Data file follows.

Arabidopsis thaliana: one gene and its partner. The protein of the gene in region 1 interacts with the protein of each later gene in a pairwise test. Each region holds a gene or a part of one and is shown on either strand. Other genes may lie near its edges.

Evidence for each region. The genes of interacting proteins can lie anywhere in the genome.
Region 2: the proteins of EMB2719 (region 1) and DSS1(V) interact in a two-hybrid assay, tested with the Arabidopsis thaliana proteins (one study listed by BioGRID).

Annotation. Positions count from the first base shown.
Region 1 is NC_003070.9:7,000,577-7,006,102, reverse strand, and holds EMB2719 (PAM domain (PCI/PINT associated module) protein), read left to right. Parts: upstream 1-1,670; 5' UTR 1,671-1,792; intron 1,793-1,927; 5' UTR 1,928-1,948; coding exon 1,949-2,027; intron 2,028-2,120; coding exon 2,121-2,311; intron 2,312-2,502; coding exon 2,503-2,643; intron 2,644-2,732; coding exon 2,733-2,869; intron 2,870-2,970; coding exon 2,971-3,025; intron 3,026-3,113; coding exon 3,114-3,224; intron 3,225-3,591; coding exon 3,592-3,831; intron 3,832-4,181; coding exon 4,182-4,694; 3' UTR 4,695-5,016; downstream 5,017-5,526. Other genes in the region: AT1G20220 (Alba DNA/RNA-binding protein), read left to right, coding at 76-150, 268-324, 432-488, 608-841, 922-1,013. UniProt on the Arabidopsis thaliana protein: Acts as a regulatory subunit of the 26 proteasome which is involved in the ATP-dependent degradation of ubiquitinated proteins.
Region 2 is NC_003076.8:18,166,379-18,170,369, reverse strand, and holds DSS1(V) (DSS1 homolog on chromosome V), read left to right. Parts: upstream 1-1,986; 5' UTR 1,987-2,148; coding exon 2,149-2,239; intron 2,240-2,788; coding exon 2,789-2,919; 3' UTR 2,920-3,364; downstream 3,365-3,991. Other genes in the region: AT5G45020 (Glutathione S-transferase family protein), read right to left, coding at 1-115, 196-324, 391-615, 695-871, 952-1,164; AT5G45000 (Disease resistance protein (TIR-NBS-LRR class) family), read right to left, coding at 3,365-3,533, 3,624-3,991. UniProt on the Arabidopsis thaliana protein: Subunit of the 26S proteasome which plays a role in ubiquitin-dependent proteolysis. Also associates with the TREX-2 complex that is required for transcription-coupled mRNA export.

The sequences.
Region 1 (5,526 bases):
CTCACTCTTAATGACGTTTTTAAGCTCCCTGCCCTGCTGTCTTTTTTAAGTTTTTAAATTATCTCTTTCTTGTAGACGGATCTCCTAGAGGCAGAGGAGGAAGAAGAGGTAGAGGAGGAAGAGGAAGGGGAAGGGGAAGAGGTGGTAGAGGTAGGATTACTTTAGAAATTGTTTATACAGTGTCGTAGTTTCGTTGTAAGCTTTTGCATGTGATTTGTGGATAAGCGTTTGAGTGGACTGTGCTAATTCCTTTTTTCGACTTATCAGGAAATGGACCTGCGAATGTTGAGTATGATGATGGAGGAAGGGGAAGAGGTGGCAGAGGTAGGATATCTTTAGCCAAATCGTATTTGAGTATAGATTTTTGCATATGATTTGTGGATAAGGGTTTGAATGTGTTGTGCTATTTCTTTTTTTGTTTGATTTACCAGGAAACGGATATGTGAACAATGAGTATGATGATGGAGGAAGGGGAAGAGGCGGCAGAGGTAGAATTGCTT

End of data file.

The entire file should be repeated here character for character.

Arabidopsis thaliana: one gene and its partner. The protein of the gene in region 1 interacts with the protein of each later gene in a pairwise test. Each region holds a gene or a part of one and is shown on either strand. Other genes may lie near its edges.

Evidence for each region. The genes of interacting proteins can lie anywhere in the genome.
Region 2: the proteins of EMB2719 (region 1) and DSS1(V) interact in a two-hybrid assay, tested with the Arabidopsis thaliana proteins (one study listed by BioGRID).

Annotation. Positions count from the first base shown.
Region 1 is NC_003070.9:7,000,577-7,006,102, reverse strand, and holds EMB2719 (PAM domain (PCI/PINT associated module) protein), read left to right. Parts: upstream 1-1,670; 5' UTR 1,671-1,792; intron 1,793-1,927; 5' UTR 1,928-1,948; coding exon 1,949-2,027; intron 2,028-2,120; coding exon 2,121-2,311; intron 2,312-2,502; coding exon 2,503-2,643; intron 2,644-2,732; coding exon 2,733-2,869; intron 2,870-2,970; coding exon 2,971-3,025; intron 3,026-3,113; coding exon 3,114-3,224; intron 3,225-3,591; coding exon 3,592-3,831; intron 3,832-4,181; coding exon 4,182-4,694; 3' UTR 4,695-5,016; downstream 5,017-5,526. Other genes in the region: AT1G20220 (Alba DNA/RNA-binding protein), read left to right, coding at 76-150, 268-324, 432-488, 608-841, 922-1,013. UniProt on the Arabidopsis thaliana protein: Acts as a regulatory subunit of the 26 proteasome which is involved in the ATP-dependent degradation of ubiquitinated proteins.
Region 2 is NC_003076.8:18,166,379-18,170,369, reverse strand, and holds DSS1(V) (DSS1 homolog on chromosome V), read left to right. Parts: upstream 1-1,986; 5' UTR 1,987-2,148; coding exon 2,149-2,239; intron 2,240-2,788; coding exon 2,789-2,919; 3' UTR 2,920-3,364; downstream 3,365-3,991. Other genes in the region: AT5G45020 (Glutathione S-transferase family protein), read right to left, coding at 1-115, 196-324, 391-615, 695-871, 952-1,164; AT5G45000 (Disease resistance protein (TIR-NBS-LRR class) family), read right to left, coding at 3,365-3,533, 3,624-3,991. UniProt on the Arabidopsis thaliana protein: Subunit of the 26S proteasome which plays a role in ubiquitin-dependent proteolysis. Also associates with the TREX-2 complex that is required for transcription-coupled mRNA export.

The sequences.
Region 1 (5,526 bases):
CTCACTCTTAATGACGTTTTTAAGCTCCCTGCCCTGCTGTCTTTTTTAAGTTTTTAAATTATCTCTTTCTTGTAGACGGATCTCCTAGAGGCAGAGGAGGAAGAAGAGGTAGAGGAGGAAGAGGAAGGGGAAGGGGAAGAGGTGGTAGAGGTAGGATTACTTTAGAAATTGTTTATACAGTGTCGTAGTTTCGTTGTAAGCTTTTGCATGTGATTTGTGGATAAGCGTTTGAGTGGACTGTGCTAATTCCTTTTTTCGACTTATCAGGAAATGGACCTGCGAATGTTGAGTATGATGATGGAGGAAGGGGAAGAGGTGGCAGAGGTAGGATATCTTTAGCCAAATCGTATTTGAGTATAGATTTTTGCATATGATTTGTGGATAAGGGTTTGAATGTGTTGTGCTATTTCTTTTTTTGTTTGATTTACCAGGAAACGGATATGTGAACAATGAGTATGATGATGGAGGAAGGGGAAGAGGCGGCAGAGGTAGAATTGCTT